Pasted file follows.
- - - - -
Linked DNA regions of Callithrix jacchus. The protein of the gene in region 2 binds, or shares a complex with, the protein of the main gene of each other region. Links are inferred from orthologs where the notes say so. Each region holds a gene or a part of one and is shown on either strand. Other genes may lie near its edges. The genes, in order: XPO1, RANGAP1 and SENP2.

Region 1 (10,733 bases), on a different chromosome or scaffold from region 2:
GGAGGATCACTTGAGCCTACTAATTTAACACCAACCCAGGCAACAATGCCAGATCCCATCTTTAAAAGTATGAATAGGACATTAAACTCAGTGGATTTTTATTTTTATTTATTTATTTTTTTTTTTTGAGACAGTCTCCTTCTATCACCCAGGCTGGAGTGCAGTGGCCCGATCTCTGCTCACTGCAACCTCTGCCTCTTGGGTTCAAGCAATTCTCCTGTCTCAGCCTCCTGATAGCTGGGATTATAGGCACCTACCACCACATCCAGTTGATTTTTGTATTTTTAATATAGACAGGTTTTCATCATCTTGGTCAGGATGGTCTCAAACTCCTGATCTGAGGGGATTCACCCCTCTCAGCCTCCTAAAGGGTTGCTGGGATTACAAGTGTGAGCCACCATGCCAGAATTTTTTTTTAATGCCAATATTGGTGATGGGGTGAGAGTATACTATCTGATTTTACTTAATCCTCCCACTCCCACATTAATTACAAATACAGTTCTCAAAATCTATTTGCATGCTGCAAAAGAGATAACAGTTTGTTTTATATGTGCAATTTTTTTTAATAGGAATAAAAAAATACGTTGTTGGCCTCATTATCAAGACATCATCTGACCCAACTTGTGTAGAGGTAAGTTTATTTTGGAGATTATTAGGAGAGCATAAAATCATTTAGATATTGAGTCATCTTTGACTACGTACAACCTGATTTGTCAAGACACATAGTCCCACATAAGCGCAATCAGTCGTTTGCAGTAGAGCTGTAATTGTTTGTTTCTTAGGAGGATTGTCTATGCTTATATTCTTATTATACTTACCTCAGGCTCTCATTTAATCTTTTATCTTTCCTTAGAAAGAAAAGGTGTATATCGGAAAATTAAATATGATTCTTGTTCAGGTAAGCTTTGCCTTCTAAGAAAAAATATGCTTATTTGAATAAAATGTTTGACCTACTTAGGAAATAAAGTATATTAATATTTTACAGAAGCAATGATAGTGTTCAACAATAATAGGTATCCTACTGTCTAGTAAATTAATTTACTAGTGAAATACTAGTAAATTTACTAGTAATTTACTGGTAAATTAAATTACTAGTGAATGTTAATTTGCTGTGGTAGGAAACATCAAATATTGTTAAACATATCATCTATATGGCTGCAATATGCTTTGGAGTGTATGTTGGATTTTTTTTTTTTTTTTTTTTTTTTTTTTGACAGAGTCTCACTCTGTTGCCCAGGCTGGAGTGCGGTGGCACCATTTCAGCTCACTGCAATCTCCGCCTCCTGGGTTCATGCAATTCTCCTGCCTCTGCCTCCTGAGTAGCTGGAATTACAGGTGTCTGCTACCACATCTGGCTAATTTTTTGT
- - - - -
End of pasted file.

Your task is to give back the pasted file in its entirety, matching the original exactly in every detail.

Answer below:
Linked DNA regions of Callithrix jacchus. The protein of the gene in region 2 binds, or shares a complex with, the protein of the main gene of each other region. Links are inferred from orthologs where the notes say so. Each region holds a gene or a part of one and is shown on either strand. Other genes may lie near its edges. The genes, in order: XPO1, RANGAP1 and SENP2.

Region 1 (10,733 bases), on a different chromosome or scaffold from region 2:
GGAGGATCACTTGAGCCTACTAATTTAACACCAACCCAGGCAACAATGCCAGATCCCATCTTTAAAAGTATGAATAGGACATTAAACTCAGTGGATTTTTATTTTTATTTATTTATTTTTTTTTTTTGAGACAGTCTCCTTCTATCACCCAGGCTGGAGTGCAGTGGCCCGATCTCTGCTCACTGCAACCTCTGCCTCTTGGGTTCAAGCAATTCTCCTGTCTCAGCCTCCTGATAGCTGGGATTATAGGCACCTACCACCACATCCAGTTGATTTTTGTATTTTTAATATAGACAGGTTTTCATCATCTTGGTCAGGATGGTCTCAAACTCCTGATCTGAGGGGATTCACCCCTCTCAGCCTCCTAAAGGGTTGCTGGGATTACAAGTGTGAGCCACCATGCCAGAATTTTTTTTTAATGCCAATATTGGTGATGGGGTGAGAGTATACTATCTGATTTTACTTAATCCTCCCACTCCCACATTAATTACAAATACAGTTCTCAAAATCTATTTGCATGCTGCAAAAGAGATAACAGTTTGTTTTATATGTGCAATTTTTTTTAATAGGAATAAAAAAATACGTTGTTGGCCTCATTATCAAGACATCATCTGACCCAACTTGTGTAGAGGTAAGTTTATTTTGGAGATTATTAGGAGAGCATAAAATCATTTAGATATTGAGTCATCTTTGACTACGTACAACCTGATTTGTCAAGACACATAGTCCCACATAAGCGCAATCAGTCGTTTGCAGTAGAGCTGTAATTGTTTGTTTCTTAGGAGGATTGTCTATGCTTATATTCTTATTATACTTACCTCAGGCTCTCATTTAATCTTTTATCTTTCCTTAGAAAGAAAAGGTGTATATCGGAAAATTAAATATGATTCTTGTTCAGGTAAGCTTTGCCTTCTAAGAAAAAATATGCTTATTTGAATAAAATGTTTGACCTACTTAGGAAATAAAGTATATTAATATTTTACAGAAGCAATGATAGTGTTCAACAATAATAGGTATCCTACTGTCTAGTAAATTAATTTACTAGTGAAATACTAGTAAATTTACTAGTAATTTACTGGTAAATTAAATTACTAGTGAATGTTAATTTGCTGTGGTAGGAAACATCAAATATTGTTAAACATATCATCTATATGGCTGCAATATGCTTTGGAGTGTATGTTGGATTTTTTTTTTTTTTTTTTTTTTTTTTTTGACAGAGTCTCACTCTGTTGCCCAGGCTGGAGTGCGGTGGCACCATTTCAGCTCACTGCAATCTCCGCCTCCTGGGTTCATGCAATTCTCCTGCCTCTGCCTCCTGAGTAGCTGGAATTACAGGTGTCTGCTACCACATCTGGCTAATTTTTTGT